Dr. Bodiford delegates to section leads absolute authority to manage and supervise their section members and enforce his policies. (Doc. 29 ¶ 21). This includes authority to convene and supervise practice sessions, to grant or deny requests for leaves of absence, to evaluate performance of individual members and decide their rank and placement within the line; to grade members thus determining whether they receive academic credit for band class; to address complaints of discrimination; to discipline members; to administer the section's respective social media platforms, including the respective section's Facebook page; to assign solo opportunities; to supervise the section during mandatory band camp; and to assign other tasks and duties. Id. Section leads serve as employees and agents of Dr. Bodiford and, by extension, of JSU. Id.

         Mr. Green's Student-on-Student Racial Harassment Allegations

         Mr. Green auditioned for MSMB in August 2011, was awarded two music scholarships from JSU, officially enrolled in JSU for the 2011-112 academic year, and became a member of MSMB assigned to the trumpet section or the “Southerners Trumpet Line” (“STL”). (Doc. 29 ¶ 26). Mr. Green also attended band camp at JSU in August 2011. (Doc. 29 ¶ 28). Dr. Bodiford was present at band camp. Id.

         It was during band camp that Mr. Green, then only 17 years old, was first exposed to the racially hostile climate that permeates STL. (Doc. 29 ¶ 30). Specifically, during this two-week program, section leads and veteran members, all of them white, ridiculed and taunted Mr. Green on the basis of his race and color. Id. This included repeatedly calling him “nigger”, and making racist jokes that publicly humiliated him in front of the overwhelmingly white section members and new recruits. Id. STL members who engaged in this abusive treatment told Jalen it was an STL “tradition” - ostensibly employed to “break” incoming freshman (known in band parlance as “slugs”) of “racial sensitivity.” (Doc. 29 ¶ 32). Several veteran members drove cars affixed with the “rebel flag” at the back. Id.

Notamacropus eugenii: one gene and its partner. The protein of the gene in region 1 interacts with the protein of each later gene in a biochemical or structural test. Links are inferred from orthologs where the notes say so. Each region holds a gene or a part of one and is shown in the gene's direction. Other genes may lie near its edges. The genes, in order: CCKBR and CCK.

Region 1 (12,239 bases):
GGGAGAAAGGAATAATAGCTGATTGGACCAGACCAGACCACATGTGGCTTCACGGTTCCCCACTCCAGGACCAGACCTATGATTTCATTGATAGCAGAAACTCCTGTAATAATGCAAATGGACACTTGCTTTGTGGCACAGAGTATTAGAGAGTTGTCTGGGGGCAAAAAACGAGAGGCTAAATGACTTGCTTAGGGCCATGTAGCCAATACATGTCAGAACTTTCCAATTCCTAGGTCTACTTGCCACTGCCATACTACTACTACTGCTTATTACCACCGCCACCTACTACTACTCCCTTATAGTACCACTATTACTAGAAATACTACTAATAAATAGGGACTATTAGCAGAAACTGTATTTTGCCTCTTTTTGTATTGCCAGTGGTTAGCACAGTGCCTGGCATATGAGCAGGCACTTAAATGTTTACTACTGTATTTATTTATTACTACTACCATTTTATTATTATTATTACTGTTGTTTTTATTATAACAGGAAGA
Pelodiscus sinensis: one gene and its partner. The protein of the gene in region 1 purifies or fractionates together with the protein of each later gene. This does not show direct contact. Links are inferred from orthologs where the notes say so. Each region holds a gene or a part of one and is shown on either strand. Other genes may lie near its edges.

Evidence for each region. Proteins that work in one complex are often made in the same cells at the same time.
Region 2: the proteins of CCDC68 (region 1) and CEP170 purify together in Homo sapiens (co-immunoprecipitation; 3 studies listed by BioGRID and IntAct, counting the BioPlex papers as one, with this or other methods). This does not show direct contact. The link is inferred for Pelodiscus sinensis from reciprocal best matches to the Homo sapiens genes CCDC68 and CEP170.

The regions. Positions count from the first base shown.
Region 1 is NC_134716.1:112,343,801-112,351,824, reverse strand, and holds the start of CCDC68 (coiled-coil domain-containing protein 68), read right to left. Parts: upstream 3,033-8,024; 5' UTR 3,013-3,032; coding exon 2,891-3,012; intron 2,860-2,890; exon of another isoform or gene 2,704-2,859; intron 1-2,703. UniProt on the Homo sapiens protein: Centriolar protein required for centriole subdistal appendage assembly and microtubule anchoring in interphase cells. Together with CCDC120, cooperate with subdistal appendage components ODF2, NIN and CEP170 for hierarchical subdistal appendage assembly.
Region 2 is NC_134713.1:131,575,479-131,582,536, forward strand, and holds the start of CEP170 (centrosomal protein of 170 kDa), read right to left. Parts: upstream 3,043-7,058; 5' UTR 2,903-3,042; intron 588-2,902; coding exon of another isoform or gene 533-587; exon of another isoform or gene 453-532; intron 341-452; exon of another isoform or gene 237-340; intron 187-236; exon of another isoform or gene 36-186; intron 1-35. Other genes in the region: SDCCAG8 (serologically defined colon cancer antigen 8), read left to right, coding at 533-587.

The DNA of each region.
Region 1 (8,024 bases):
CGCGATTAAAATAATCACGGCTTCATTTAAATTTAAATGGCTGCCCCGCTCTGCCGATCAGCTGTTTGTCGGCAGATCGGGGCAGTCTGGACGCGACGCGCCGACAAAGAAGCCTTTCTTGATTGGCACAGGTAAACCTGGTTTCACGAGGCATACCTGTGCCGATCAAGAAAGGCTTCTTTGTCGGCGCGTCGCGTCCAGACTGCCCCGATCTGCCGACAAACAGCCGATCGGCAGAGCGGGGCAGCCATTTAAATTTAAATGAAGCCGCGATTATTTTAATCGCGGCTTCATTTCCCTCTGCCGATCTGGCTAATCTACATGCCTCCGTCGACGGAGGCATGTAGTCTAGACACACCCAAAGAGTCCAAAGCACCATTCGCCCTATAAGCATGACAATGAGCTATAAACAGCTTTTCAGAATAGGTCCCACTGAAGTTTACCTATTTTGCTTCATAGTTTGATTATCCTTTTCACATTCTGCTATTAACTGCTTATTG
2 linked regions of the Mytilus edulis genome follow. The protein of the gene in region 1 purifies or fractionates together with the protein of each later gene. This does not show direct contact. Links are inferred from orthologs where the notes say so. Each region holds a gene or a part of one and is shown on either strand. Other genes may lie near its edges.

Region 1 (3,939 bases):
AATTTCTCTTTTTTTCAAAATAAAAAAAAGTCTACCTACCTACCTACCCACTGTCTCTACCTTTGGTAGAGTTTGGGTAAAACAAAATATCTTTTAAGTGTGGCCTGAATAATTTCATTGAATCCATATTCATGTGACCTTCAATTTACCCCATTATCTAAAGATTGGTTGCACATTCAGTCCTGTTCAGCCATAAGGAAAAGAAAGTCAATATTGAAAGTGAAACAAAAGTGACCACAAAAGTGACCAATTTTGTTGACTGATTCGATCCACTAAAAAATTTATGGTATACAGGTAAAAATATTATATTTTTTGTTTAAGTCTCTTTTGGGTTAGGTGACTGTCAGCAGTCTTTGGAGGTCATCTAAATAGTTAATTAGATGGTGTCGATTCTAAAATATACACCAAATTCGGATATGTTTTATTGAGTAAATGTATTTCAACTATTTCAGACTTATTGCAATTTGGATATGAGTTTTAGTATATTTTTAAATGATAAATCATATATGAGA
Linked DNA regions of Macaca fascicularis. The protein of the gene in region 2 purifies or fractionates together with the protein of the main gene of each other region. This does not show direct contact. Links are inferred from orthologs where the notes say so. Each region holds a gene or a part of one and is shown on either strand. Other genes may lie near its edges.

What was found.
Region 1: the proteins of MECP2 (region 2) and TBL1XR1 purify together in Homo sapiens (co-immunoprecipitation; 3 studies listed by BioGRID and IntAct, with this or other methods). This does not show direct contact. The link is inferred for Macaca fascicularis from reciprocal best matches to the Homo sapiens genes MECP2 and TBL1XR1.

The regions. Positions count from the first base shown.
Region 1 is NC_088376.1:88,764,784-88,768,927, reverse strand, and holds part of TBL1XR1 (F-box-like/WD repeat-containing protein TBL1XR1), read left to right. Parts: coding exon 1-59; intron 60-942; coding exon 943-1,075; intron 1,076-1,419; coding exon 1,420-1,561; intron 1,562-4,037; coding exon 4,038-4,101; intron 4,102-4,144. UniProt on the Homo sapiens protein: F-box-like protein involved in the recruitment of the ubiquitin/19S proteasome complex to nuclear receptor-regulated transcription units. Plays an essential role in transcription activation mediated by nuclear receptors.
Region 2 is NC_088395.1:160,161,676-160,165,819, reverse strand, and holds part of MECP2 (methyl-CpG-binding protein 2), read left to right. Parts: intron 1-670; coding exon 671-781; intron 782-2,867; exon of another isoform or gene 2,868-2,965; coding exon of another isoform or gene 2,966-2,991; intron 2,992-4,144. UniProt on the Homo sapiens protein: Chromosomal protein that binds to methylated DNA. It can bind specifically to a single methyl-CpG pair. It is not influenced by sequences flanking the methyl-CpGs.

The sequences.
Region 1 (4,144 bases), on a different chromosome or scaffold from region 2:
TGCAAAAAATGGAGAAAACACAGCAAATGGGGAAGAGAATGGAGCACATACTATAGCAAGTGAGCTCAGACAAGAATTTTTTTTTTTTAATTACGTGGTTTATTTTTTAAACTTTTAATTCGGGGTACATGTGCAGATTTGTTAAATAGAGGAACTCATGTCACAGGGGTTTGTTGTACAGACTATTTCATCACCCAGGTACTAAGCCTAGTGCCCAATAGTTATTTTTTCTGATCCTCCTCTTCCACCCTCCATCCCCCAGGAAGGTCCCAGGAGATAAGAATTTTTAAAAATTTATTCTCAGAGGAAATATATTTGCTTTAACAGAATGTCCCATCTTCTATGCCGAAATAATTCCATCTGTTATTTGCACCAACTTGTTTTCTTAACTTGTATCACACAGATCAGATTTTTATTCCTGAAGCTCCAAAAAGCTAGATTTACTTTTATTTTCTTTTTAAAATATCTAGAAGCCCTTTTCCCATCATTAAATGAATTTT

Dr. Bodiford was within earshot on several occasions when STL members referred to Jalen in racial epithets. (Doc. 29 ¶ 33). He also was in a position to observe the confederate flag on cars driven by members on campus. Id. He did nothing to stop any of this. Id.

         Mr. Green continued to endure taunts, “jokes” and epithets, including being regularly referred to as “nigger” or “nigga”. (Doc. 29 ¶ 34). As a “slug” at the bottom of the pecking order, in an overwhelmingly white organization, run by white leaders, and headed by a white Director that required him to perform “Dixie” and follow a chain-of-command that effectively silenced him, Mr. Green simply endured this humiliation by focusing on his music. Id. Two other African American “slugs” dropped out after their first year. Id.

         Some examples of statements made by white band members and section leads include, but are not limited to:

a. Routinely referring to African Americans, including Mr. Green, as “nigger” or “nigga”;
b. Routinely comparing African Americans to “monkeys”;
c. Told to “go pick cotton because it doesn't matter what black people think” in response to Mr. Green expressing an opinion;
d. Told Mr. Green that he was only able to play as well as he did “because of his big black lips.”
e. Admonished by section leads if Mr. Green was late for a practice that he was “running on black people ...